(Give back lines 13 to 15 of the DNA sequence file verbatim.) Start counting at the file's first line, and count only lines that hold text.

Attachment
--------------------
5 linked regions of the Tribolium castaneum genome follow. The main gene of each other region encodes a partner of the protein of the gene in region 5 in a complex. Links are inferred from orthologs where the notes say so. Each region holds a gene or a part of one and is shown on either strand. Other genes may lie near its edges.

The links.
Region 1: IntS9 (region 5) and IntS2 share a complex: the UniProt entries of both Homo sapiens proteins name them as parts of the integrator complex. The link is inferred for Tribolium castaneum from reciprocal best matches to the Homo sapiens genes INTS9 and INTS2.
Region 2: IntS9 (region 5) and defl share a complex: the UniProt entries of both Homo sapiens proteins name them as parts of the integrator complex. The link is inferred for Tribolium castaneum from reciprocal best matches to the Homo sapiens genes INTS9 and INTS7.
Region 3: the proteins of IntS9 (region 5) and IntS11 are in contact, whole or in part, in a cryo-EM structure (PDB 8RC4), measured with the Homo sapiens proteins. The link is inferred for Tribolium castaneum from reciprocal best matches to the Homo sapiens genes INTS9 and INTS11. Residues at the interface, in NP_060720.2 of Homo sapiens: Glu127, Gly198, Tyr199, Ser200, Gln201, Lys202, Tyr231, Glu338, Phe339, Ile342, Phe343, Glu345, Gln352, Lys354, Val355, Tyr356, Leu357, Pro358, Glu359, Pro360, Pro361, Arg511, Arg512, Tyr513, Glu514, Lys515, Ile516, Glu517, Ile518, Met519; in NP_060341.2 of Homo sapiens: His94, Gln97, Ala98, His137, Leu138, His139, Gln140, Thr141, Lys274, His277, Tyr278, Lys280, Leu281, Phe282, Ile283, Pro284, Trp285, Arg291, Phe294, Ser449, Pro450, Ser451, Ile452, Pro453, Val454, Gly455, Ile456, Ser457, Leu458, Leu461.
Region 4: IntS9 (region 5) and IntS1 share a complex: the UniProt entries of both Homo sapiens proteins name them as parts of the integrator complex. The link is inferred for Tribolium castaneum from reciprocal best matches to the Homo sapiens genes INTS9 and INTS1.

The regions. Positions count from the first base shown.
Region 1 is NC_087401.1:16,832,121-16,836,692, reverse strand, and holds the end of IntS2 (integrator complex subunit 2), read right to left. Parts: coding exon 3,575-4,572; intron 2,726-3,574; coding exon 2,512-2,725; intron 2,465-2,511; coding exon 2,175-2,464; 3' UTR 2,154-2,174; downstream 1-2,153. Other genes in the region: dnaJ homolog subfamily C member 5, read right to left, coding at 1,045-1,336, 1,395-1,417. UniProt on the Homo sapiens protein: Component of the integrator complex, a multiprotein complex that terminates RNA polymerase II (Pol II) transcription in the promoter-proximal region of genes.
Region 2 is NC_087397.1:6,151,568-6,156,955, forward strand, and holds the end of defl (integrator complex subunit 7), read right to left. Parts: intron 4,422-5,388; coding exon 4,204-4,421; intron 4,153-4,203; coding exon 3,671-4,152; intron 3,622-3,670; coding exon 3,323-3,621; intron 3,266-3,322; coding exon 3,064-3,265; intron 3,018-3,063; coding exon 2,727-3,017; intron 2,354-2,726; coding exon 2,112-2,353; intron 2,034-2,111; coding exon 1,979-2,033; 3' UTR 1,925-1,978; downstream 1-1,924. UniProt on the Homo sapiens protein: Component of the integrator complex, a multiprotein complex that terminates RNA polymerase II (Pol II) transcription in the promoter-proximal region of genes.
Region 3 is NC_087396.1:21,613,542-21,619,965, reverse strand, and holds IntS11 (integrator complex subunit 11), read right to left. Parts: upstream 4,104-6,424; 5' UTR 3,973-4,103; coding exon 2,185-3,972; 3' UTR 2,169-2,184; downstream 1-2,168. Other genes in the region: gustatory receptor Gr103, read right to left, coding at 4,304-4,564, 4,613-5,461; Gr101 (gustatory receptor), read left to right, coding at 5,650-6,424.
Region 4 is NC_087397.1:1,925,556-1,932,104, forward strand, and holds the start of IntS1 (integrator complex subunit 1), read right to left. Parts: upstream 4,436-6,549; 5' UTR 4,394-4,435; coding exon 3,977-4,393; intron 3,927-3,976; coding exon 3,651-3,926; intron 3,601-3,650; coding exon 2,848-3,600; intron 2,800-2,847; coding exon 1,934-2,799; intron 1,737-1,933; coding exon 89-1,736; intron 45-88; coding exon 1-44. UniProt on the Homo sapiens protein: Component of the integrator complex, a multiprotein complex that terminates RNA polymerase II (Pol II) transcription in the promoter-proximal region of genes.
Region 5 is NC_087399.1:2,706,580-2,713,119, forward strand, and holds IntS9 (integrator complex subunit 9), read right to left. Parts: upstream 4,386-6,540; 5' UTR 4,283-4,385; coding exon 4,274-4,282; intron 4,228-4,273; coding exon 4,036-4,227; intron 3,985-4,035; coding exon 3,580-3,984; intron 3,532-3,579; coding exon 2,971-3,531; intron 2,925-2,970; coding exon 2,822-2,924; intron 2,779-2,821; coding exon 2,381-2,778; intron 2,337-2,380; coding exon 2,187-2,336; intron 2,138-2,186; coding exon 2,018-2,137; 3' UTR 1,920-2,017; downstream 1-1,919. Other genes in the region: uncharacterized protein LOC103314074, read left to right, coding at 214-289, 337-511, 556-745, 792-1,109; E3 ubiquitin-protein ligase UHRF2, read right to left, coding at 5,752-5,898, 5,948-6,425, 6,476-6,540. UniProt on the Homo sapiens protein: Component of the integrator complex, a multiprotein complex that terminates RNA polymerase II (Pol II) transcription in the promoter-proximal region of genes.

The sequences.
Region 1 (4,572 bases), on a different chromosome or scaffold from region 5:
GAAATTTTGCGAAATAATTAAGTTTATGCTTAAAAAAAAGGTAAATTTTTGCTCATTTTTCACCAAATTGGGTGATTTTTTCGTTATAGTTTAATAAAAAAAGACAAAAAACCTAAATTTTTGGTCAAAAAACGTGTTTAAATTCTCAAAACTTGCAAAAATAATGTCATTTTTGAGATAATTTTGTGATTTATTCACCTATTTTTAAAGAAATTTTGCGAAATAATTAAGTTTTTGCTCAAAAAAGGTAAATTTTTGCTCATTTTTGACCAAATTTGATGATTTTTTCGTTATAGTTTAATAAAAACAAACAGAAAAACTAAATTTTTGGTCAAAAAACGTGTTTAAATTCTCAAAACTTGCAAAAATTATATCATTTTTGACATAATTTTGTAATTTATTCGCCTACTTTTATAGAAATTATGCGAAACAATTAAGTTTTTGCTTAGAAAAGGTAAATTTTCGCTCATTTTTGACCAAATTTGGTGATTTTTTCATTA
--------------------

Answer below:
The sequences.
Region 1 (4,572 bases), on a different chromosome or scaffold from region 5:
GAAATTTTGCGAAATAATTAAGTTTATGCTTAAAAAAAAGGTAAATTTTTGCTCATTTTTCACCAAATTGGGTGATTTTTTCGTTATAGTTTAATAAAAAAAGACAAAAAACCTAAATTTTTGGTCAAAAAACGTGTTTAAATTCTCAAAACTTGCAAAAATAATGTCATTTTTGAGATAATTTTGTGATTTATTCACCTATTTTTAAAGAAATTTTGCGAAATAATTAAGTTTTTGCTCAAAAAAGGTAAATTTTTGCTCATTTTTGACCAAATTTGATGATTTTTTCGTTATAGTTTAATAAAAACAAACAGAAAAACTAAATTTTTGGTCAAAAAACGTGTTTAAATTCTCAAAACTTGCAAAAATTATATCATTTTTGACATAATTTTGTAATTTATTCGCCTACTTTTATAGAAATTATGCGAAACAATTAAGTTTTTGCTTAGAAAAGGTAAATTTTCGCTCATTTTTGACCAAATTTGGTGATTTTTTCATTA